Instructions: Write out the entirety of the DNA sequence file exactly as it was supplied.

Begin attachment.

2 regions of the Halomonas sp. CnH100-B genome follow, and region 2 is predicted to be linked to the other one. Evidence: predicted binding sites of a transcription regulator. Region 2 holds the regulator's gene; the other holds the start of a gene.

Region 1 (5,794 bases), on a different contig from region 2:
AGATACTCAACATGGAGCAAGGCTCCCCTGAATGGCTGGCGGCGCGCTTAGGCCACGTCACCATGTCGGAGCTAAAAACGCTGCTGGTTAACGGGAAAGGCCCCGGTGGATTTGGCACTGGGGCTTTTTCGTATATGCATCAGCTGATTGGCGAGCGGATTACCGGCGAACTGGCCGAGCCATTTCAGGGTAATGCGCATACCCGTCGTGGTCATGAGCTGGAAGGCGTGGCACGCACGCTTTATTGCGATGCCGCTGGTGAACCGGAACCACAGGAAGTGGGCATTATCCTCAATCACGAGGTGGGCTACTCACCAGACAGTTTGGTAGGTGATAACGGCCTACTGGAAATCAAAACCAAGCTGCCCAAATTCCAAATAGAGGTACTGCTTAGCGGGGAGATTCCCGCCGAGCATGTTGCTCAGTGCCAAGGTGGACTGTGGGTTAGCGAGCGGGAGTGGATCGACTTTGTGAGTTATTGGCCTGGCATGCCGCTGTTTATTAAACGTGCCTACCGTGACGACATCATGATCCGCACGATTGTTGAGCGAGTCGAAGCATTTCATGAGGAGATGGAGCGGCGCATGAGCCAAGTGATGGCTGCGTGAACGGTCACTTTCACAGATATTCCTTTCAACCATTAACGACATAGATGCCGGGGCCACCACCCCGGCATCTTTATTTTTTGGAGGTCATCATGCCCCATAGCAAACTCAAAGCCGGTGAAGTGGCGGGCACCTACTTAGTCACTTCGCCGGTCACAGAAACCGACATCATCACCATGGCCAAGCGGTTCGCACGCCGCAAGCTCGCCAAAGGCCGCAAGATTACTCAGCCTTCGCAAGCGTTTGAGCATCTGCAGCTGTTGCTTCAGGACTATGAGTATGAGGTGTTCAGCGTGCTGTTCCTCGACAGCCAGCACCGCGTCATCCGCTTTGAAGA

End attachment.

2 regions of the Halomonas sp. CnH100-B genome follow, and region 2 is predicted to be linked to the other one. Evidence: predicted binding sites of a transcription regulator. Region 2 holds the regulator's gene; the other holds the start of a gene.

Region 1 (5,794 bases), on a different contig from region 2:
AGATACTCAACATGGAGCAAGGCTCCCCTGAATGGCTGGCGGCGCGCTTAGGCCACGTCACCATGTCGGAGCTAAAAACGCTGCTGGTTAACGGGAAAGGCCCCGGTGGATTTGGCACTGGGGCTTTTTCGTATATGCATCAGCTGATTGGCGAGCGGATTACCGGCGAACTGGCCGAGCCATTTCAGGGTAATGCGCATACCCGTCGTGGTCATGAGCTGGAAGGCGTGGCACGCACGCTTTATTGCGATGCCGCTGGTGAACCGGAACCACAGGAAGTGGGCATTATCCTCAATCACGAGGTGGGCTACTCACCAGACAGTTTGGTAGGTGATAACGGCCTACTGGAAATCAAAACCAAGCTGCCCAAATTCCAAATAGAGGTACTGCTTAGCGGGGAGATTCCCGCCGAGCATGTTGCTCAGTGCCAAGGTGGACTGTGGGTTAGCGAGCGGGAGTGGATCGACTTTGTGAGTTATTGGCCTGGCATGCCGCTGTTTATTAAACGTGCCTACCGTGACGACATCATGATCCGCACGATTGTTGAGCGAGTCGAAGCATTTCATGAGGAGATGGAGCGGCGCATGAGCCAAGTGATGGCTGCGTGAACGGTCACTTTCACAGATATTCCTTTCAACCATTAACGACATAGATGCCGGGGCCACCACCCCGGCATCTTTATTTTTTGGAGGTCATCATGCCCCATAGCAAACTCAAAGCCGGTGAAGTGGCGGGCACCTACTTAGTCACTTCGCCGGTCACAGAAACCGACATCATCACCATGGCCAAGCGGTTCGCACGCCGCAAGCTCGCCAAAGGCCGCAAGATTACTCAGCCTTCGCAAGCGTTTGAGCATCTGCAGCTGTTGCTTCAGGACTATGAGTATGAGGTGTTCAGCGTGCTGTTCCTCGACAGCCAGCACCGCGTCATCCGCTTTGAAGA